Among all the positive traits effective leaders bring to the office or workplace, studies has revealed an attribute that is more reliable in predicting overall success than our intelligence quotient (IQ), our emotional intelligence (EI). EI is defined as the capacity to understand and effectively organize personal emotions in ourselves and in others.
Why is emotional intelligence (EI) such a valued workplace skill? According to one study of hiring managers, almost 75% of respondents recommended that they valued an employee’s EQ more than their IQ.
Emotional intelligence is widely known as a valuable skill that helps improve management, communication, problem-solving, and relationships within the workplace. It is also a skill that researchers believe can be improved, with practice and training.
People With High EQ
- Make good decisions and solve problems
- Keep calm under pressure
- Resolve conflicts
- Have bigger empathy
- Listen, evaluate and respond to constructive criticism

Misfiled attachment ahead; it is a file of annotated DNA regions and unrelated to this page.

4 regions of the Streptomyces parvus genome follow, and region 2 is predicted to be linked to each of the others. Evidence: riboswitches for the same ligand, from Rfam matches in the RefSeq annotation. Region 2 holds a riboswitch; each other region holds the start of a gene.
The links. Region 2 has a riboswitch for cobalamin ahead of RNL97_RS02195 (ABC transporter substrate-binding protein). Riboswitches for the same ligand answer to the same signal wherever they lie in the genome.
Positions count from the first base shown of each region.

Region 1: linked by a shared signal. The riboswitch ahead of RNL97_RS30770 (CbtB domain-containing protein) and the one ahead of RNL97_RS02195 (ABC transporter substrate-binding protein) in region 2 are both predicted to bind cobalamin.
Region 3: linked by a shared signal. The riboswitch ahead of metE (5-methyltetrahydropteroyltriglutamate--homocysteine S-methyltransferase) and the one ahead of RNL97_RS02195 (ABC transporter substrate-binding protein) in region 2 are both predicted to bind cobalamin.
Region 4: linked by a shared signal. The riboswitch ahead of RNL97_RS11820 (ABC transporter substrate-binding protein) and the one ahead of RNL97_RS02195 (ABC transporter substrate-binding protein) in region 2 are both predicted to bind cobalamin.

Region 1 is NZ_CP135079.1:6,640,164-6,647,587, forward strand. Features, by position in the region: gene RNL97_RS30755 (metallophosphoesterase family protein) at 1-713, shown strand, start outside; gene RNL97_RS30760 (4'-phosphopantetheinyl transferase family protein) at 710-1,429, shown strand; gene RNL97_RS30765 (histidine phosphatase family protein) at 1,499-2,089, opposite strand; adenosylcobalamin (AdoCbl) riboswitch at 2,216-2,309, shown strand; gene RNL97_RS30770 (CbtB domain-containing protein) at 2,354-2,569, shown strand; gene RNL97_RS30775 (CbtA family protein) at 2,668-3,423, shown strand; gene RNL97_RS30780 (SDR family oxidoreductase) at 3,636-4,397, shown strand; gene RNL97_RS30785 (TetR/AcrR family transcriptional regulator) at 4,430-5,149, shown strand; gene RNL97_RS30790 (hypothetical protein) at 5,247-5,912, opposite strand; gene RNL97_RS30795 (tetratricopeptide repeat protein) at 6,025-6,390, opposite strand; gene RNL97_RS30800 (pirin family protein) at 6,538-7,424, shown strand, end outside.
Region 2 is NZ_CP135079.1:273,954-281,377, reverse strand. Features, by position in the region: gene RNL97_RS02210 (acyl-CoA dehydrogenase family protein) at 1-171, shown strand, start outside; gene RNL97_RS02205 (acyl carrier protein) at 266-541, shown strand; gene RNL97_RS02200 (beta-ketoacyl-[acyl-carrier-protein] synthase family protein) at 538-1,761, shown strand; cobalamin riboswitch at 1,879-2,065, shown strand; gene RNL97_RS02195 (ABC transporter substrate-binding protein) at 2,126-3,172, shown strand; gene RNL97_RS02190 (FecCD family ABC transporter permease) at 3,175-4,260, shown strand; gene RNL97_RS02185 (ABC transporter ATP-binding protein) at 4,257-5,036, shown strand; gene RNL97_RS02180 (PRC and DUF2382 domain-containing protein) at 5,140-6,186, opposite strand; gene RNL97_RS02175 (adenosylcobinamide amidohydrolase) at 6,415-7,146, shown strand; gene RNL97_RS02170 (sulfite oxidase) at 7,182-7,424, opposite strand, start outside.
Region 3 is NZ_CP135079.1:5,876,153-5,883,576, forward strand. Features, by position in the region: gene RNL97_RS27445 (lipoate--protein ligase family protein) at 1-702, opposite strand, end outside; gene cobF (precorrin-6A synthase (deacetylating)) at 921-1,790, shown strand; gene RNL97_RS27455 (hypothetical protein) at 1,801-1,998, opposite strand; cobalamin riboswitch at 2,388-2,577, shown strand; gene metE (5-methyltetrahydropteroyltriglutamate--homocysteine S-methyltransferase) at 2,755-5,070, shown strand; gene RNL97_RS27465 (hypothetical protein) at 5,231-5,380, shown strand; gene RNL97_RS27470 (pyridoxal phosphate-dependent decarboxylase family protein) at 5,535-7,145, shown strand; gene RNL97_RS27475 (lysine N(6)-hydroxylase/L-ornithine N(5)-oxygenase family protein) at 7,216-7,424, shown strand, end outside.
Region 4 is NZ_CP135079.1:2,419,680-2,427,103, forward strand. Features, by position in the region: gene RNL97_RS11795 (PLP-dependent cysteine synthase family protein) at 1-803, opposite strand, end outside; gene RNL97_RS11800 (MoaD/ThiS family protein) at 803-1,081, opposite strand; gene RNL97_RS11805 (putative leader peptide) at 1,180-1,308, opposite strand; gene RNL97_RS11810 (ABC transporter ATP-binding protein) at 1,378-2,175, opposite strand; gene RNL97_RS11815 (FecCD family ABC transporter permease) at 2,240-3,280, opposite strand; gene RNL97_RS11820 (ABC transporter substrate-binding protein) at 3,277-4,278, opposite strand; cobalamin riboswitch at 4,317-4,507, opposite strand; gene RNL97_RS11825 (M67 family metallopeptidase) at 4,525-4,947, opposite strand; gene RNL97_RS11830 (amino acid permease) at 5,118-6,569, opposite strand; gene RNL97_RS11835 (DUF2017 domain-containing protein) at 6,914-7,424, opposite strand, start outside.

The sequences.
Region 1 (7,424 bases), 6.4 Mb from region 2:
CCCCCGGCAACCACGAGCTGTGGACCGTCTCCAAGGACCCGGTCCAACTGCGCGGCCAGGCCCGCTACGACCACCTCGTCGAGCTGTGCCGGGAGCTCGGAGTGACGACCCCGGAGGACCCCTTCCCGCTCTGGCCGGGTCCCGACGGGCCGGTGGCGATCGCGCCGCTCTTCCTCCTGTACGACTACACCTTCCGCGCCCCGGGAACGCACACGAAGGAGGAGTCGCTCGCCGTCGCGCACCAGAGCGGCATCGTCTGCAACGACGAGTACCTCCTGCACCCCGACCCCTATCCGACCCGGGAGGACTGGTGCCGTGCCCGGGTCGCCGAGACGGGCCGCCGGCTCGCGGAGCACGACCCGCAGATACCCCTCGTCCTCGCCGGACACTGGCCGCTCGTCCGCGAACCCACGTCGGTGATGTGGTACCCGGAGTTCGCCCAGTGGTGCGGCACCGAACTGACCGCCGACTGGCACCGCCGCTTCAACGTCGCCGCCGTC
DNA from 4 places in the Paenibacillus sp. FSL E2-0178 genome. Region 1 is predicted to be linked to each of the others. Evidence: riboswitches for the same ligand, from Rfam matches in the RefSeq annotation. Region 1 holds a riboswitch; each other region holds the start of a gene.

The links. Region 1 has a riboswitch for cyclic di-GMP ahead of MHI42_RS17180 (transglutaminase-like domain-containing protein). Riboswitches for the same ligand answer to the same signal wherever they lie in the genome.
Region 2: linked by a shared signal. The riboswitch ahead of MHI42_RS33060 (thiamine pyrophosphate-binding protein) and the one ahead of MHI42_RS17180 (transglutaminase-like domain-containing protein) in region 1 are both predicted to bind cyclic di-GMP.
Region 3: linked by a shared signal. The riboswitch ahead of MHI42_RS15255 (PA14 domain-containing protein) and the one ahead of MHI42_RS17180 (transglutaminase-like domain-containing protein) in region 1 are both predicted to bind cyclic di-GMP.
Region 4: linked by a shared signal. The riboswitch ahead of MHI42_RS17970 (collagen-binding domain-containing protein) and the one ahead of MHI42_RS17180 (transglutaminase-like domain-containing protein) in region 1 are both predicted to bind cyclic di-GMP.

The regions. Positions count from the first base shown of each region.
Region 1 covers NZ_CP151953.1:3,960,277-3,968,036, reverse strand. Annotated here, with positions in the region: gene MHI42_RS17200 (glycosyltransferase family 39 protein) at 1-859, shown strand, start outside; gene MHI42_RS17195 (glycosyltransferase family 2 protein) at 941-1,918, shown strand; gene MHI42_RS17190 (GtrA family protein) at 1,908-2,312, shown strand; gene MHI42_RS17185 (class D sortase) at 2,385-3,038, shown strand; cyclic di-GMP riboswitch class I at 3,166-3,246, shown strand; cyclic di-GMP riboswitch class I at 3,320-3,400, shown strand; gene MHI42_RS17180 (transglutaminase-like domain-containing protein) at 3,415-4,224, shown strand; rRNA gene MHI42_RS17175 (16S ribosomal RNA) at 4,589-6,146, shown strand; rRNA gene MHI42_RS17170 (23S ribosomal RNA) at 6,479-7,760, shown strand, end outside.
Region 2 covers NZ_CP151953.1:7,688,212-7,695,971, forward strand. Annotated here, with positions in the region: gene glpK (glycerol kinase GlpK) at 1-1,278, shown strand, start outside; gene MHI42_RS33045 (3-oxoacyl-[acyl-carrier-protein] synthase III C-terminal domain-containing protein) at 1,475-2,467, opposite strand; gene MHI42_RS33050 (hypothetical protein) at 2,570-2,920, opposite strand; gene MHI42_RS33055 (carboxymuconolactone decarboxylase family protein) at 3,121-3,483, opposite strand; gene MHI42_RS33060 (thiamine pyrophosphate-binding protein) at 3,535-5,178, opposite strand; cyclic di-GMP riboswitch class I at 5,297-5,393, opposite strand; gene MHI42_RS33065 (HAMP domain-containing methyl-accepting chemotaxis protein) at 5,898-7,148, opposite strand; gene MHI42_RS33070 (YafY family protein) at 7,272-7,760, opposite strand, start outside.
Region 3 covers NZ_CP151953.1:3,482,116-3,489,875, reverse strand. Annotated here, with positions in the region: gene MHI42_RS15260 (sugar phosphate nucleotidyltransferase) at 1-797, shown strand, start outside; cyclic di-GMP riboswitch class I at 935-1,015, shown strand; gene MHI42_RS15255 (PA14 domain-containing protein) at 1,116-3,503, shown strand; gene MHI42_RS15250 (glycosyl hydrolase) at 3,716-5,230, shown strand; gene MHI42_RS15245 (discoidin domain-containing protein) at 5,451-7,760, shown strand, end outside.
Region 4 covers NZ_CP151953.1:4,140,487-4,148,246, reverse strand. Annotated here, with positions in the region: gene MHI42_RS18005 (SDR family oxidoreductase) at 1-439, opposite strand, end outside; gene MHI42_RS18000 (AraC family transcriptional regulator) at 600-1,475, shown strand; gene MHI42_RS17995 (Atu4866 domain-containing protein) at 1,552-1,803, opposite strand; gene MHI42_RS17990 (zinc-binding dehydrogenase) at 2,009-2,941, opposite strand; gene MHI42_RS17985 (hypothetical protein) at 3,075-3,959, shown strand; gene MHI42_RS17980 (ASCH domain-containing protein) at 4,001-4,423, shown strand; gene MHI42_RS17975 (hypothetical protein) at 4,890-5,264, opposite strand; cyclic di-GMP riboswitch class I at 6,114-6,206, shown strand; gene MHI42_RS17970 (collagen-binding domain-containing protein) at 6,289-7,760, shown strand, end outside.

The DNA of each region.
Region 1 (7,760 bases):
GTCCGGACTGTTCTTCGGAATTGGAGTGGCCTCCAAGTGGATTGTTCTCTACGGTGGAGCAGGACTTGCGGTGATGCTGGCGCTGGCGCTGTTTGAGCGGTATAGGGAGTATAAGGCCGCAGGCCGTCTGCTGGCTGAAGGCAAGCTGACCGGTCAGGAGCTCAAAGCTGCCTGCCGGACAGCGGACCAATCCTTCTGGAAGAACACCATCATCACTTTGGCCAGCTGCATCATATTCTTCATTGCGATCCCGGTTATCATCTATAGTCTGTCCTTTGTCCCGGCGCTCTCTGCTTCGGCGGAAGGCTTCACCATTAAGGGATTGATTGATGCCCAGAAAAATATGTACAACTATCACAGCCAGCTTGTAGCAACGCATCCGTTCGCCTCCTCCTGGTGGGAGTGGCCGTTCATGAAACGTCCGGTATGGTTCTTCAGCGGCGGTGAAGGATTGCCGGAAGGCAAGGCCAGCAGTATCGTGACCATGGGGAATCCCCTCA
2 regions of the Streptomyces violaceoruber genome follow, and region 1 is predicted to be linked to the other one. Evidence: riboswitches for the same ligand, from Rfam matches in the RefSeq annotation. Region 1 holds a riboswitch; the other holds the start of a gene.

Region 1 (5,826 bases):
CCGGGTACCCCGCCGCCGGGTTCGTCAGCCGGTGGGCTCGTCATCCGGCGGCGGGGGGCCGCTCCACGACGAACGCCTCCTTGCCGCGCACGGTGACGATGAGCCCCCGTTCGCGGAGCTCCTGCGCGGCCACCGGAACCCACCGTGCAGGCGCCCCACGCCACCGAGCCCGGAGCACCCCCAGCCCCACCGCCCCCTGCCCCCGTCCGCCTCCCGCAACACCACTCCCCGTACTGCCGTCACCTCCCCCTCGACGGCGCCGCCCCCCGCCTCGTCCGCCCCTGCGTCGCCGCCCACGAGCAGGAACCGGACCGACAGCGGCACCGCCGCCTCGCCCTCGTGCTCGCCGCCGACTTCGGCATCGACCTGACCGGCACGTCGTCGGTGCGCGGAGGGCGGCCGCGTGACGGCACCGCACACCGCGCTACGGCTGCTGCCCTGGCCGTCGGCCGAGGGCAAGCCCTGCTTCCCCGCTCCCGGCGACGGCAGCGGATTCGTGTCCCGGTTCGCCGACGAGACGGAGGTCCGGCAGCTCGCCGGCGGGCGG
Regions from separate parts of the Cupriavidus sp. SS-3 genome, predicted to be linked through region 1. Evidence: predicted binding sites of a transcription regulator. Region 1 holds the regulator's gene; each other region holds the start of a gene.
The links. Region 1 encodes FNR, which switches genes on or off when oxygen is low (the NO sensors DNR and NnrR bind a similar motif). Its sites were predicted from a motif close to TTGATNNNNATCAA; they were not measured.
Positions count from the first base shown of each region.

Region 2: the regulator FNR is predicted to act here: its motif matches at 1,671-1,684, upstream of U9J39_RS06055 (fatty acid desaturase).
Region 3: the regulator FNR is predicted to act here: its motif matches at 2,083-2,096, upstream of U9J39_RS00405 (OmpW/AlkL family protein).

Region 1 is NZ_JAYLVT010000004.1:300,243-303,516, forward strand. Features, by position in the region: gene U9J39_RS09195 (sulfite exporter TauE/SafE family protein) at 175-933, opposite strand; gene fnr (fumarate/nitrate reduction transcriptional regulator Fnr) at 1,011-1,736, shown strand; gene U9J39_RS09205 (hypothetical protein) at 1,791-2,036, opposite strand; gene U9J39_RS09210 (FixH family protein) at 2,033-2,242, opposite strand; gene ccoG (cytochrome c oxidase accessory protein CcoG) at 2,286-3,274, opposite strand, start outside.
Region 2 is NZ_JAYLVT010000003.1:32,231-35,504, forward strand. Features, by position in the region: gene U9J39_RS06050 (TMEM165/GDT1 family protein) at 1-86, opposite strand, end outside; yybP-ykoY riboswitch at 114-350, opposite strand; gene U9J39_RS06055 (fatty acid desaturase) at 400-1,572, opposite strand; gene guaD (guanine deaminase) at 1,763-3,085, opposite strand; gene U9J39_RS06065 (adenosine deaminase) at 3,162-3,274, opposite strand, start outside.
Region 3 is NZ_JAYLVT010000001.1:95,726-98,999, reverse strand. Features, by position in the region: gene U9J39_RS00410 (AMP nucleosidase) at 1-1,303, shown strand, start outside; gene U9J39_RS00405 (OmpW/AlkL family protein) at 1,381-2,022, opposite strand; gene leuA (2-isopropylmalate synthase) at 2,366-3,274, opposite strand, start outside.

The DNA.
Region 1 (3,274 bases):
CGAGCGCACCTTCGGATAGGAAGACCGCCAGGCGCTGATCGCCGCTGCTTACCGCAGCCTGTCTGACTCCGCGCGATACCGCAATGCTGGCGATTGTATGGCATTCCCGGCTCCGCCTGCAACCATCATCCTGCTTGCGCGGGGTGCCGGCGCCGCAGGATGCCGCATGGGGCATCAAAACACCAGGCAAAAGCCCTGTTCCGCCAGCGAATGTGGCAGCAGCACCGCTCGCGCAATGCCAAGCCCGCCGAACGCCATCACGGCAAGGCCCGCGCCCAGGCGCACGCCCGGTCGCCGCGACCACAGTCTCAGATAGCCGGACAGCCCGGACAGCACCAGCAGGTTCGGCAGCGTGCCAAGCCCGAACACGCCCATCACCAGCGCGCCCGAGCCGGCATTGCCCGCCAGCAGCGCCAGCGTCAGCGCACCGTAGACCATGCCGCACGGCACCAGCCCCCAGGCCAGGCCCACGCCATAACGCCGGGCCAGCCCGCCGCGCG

People With Low EQ
- Play the role of the victim, or keep away of taking responsibility for errors
- Have aggressive or passive communication styles
- Refuse to work as a teamwork
- Being too critical of others, or ignoring other people’s opinions
There are absolutely benefits to using EI/EQ in the workplace, as the examples and associations above show. So far, there are virtually no disadvantages to it.
However, there are some limitations-emotional intelligence can be upgraded, but as with other traits and skills, there is an upper limit to it that is likely determined at least in part by genetics. Not everybody can be an expert of emotional intelligence.
In addition, there is some concern that too much emotional intelligence can push manipulation, and other unethical or negative behavior. If unscrupulous employees have extremely high EI/EQ, they may be tempted to use their emotional intelligence to deceive, manipulate, and take benefit of their coworkers, subordinates, and perhaps even their management.
Commonly, having excess EI/EQ is not something anyone should be too concerned about; it’s much more common to have too little than too much.